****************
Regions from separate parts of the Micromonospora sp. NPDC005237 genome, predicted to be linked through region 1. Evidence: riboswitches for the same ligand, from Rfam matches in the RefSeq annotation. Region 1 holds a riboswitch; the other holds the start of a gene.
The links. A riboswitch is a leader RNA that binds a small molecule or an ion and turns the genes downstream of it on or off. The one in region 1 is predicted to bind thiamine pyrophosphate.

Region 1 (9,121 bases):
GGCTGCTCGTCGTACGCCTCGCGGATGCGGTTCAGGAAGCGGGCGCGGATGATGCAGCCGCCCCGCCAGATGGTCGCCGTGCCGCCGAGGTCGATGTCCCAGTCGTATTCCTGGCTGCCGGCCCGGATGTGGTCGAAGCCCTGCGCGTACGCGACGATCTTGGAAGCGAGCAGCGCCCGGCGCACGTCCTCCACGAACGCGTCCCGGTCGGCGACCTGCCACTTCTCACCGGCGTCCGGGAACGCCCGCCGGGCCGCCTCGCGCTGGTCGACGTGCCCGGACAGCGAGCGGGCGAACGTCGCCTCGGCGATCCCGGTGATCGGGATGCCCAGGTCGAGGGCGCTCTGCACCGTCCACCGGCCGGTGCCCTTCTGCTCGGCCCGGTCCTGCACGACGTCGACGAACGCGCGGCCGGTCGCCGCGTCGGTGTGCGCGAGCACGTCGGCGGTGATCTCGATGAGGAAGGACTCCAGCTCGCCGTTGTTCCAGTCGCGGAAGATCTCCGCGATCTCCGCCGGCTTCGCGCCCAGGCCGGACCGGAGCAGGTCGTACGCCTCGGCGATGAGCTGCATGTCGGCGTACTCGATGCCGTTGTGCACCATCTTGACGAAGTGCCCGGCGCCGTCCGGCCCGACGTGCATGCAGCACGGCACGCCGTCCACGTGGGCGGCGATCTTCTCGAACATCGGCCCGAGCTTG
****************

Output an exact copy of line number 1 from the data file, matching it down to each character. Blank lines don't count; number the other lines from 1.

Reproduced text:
Regions from separate parts of the Micromonospora sp. NPDC005237 genome, predicted to be linked through region 1. Evidence: riboswitches for the same ligand, from Rfam matches in the RefSeq annotation. Region 1 holds a riboswitch; the other holds the start of a gene.